colorectal cancer

Colorectal cancer



Colorectal cancer - it is usually adenocarcinoma (located in the colon or rectum) which develops on the basis of precancerous lesions. These lesions include: adenomas, genetic syndromes (e.g. familial polyposis), Crohn's disease, ulcerative colitis. Peak of incidence falls between 60 and 75 years of age. Predisposition to disease is inappropriate diet ( red meat, smoking, age). Keep in mind that taking nonsteroidal anti-inflammatory drugs reduces the risk of developing colorectal cancer by 50%. Another issue is Lynch syndrome (susceptibility to cancer) - there is disturbed repairing of badly paired nucleotides.


Types and symptoms


a) Cancer of the rectum and left colon - change in bowel functions, bleeding from the lower gastrointestinal tract, mucosal diarrhea. The tumor can be examined in the rectum (50-70%) during the per rectum;
b) Cancer of the right colon - abdominal pain , sneaking blood, anemia, palpable tumor of the skin layer.
Other symptoms - weight loss, fever, tympanites, intestinal obstruction.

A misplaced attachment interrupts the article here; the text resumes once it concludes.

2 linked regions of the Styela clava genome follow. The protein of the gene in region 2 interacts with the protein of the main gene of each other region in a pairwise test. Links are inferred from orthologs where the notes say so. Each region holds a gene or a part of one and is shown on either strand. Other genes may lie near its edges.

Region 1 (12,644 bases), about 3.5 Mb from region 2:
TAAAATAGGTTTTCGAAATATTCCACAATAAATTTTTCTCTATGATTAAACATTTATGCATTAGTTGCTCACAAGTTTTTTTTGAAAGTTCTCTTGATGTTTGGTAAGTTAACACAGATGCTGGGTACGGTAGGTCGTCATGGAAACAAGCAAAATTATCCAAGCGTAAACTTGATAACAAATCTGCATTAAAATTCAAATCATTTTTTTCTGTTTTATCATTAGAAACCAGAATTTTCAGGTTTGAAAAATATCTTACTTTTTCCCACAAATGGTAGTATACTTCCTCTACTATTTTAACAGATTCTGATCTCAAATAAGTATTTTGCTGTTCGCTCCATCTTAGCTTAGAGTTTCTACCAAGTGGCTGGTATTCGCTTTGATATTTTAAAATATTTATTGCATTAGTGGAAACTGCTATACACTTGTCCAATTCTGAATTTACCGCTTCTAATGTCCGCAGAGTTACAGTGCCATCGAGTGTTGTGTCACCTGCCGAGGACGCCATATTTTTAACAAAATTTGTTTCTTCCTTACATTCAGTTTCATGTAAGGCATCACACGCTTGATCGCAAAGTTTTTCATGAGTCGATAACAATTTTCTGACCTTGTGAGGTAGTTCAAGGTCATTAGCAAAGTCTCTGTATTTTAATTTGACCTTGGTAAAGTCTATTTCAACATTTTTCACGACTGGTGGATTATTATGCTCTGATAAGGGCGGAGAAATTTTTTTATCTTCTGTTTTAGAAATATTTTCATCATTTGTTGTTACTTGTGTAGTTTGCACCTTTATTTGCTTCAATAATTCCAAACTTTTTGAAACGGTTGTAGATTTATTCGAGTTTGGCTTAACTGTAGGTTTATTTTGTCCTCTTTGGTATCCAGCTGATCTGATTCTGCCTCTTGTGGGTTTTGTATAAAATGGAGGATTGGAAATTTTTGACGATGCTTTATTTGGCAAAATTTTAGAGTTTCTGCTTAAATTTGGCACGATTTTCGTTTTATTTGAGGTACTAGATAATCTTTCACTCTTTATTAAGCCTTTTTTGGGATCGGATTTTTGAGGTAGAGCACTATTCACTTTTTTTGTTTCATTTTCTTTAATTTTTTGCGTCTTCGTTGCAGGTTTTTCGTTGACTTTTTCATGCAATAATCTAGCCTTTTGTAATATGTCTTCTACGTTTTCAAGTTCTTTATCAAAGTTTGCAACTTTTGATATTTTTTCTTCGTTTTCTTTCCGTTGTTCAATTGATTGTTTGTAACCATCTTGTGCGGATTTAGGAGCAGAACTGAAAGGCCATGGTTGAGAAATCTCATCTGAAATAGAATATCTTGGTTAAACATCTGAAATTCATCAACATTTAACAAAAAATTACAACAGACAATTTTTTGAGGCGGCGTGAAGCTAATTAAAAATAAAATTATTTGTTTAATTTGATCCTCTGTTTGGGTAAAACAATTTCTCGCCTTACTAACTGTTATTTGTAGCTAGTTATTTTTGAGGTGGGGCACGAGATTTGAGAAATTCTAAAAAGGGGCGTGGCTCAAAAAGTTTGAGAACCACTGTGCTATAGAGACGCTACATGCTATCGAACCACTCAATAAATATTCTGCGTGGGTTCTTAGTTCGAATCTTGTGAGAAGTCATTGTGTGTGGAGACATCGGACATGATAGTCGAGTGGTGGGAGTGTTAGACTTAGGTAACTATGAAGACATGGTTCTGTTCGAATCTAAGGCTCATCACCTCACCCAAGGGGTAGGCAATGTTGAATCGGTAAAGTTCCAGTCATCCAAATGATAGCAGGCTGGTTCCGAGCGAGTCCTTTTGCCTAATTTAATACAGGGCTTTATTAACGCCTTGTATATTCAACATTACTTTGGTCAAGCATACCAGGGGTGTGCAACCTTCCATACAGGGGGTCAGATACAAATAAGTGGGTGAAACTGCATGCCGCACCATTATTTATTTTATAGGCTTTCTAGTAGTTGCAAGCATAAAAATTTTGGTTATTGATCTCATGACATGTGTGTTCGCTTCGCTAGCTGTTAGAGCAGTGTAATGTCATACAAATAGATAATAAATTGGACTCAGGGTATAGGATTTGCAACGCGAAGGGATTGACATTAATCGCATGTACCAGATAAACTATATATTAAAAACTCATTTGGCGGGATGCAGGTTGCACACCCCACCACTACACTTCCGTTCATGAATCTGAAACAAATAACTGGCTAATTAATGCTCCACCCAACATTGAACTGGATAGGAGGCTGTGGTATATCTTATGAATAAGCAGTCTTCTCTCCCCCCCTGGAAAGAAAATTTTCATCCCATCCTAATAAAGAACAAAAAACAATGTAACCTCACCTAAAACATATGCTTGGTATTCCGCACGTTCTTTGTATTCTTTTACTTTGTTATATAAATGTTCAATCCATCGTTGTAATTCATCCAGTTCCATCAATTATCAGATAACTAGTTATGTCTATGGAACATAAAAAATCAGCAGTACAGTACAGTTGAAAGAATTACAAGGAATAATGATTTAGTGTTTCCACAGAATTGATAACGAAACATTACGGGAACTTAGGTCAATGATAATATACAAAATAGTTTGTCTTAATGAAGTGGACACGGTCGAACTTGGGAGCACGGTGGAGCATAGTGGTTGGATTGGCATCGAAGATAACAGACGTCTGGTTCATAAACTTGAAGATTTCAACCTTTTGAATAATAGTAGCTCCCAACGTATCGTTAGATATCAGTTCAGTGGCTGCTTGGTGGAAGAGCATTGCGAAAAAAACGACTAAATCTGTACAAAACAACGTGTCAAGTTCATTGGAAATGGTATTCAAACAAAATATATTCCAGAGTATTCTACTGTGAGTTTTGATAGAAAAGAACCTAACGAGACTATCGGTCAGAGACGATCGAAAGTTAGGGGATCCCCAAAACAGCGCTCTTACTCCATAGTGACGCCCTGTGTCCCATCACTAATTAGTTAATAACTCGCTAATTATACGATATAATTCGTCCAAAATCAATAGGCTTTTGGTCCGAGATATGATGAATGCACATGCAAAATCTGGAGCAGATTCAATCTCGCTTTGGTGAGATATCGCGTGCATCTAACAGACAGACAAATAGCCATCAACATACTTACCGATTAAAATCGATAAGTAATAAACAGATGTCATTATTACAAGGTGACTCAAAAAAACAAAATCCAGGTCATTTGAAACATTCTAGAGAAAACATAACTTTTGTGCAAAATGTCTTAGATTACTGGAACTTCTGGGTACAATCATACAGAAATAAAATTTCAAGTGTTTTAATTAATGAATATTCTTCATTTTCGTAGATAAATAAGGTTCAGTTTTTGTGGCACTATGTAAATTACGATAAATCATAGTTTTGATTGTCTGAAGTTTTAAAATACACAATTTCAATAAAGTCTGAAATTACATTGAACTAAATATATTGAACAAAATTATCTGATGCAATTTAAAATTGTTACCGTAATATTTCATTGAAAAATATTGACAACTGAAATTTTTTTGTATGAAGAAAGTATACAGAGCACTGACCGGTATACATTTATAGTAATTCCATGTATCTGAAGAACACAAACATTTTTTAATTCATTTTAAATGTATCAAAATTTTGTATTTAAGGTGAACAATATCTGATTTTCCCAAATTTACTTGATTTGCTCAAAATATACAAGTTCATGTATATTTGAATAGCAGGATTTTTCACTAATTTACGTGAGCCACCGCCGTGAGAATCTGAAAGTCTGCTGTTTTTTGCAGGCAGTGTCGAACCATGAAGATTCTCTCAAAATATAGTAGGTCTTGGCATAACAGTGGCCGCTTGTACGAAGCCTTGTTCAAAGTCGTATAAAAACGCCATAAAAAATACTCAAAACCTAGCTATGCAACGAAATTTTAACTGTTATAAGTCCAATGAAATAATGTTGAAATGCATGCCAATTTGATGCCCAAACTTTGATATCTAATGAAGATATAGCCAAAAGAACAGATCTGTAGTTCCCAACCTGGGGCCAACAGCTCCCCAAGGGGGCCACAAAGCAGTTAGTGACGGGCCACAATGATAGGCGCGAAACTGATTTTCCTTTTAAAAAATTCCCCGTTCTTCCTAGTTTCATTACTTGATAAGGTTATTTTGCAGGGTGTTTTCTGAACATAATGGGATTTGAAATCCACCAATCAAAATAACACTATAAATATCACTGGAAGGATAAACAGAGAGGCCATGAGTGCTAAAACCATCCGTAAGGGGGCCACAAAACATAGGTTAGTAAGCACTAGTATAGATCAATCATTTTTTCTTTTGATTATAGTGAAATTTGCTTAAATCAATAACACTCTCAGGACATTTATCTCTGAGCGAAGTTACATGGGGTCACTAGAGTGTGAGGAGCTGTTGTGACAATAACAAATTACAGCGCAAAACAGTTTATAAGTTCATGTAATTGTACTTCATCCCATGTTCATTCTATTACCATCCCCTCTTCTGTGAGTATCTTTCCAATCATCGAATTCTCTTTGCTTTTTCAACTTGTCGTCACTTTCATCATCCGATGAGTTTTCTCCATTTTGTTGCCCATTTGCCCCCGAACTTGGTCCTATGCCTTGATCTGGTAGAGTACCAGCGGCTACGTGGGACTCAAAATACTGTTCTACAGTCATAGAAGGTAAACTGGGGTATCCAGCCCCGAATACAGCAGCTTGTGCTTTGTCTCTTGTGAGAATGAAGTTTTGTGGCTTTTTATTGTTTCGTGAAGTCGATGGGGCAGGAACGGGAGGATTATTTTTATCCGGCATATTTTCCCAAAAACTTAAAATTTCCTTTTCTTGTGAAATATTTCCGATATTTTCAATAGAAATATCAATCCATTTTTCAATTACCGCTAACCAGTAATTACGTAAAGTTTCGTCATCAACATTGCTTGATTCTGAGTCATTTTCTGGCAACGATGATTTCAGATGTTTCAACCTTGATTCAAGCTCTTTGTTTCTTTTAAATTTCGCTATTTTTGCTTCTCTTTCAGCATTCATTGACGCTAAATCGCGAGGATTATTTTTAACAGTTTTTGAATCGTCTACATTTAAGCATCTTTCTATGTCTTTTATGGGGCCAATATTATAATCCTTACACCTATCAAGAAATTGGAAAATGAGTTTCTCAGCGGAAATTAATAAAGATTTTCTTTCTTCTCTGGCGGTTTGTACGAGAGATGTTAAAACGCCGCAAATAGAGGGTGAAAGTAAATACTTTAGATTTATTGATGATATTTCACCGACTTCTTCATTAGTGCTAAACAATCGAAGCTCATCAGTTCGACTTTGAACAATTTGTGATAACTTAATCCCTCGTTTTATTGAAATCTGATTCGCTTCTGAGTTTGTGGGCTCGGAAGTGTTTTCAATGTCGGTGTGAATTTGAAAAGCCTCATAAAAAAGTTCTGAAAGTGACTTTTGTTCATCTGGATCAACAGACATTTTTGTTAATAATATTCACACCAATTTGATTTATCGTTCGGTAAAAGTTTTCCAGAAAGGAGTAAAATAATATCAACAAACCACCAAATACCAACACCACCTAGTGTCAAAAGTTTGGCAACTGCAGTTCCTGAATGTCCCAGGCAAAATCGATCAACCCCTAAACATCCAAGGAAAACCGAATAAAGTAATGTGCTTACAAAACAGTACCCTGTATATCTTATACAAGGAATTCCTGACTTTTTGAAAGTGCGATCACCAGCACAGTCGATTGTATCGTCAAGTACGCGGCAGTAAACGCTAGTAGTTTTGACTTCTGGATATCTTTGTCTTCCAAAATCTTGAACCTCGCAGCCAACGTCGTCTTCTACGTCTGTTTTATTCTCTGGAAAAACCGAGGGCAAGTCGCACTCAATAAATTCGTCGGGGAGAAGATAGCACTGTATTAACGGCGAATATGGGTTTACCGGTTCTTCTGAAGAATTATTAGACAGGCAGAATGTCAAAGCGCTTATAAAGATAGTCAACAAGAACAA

Diagnostics


The gold standard in the diagnosis of colorectal cancer is colonoscopy with biopsy for histopathological examination. It is also used abdominal ultrasound and CT to find potential metastases. The screening tests ( women and men over 50 years old) include: testing faeces for sneaking blood (every year), fiberosigmoidoscopy (every 5 years), colonoscopy (every 10 years). In the case of increased risks (eg. after removal of polyps) performs colonoscopy every year.


Treatment


It depends on the histopathological stage of disease and its possible metastatic. The primary therapeutic method is a complete resection with leaving adequate margins and local lymph node resection. In the case of inoperable tumors of the rectum is possible earlier application radiatiotherapy to reduce tumor mass.

Postoperative treatment regimens include use of 5-fluorouracil after tumor resection in stage III (in case of rectal cancer stage II and III is used in addition radiotherapy and pelvic radiotherapy). Nonoperative cancers require chemotherapy (5-fluorouracil and folinic acid, capecitabine, oxaliplatin, cetuximab, bevacizumab). Palliative treatment (regarding stenoses) includes: stents, laser ablation, argon coagulation and stoma.

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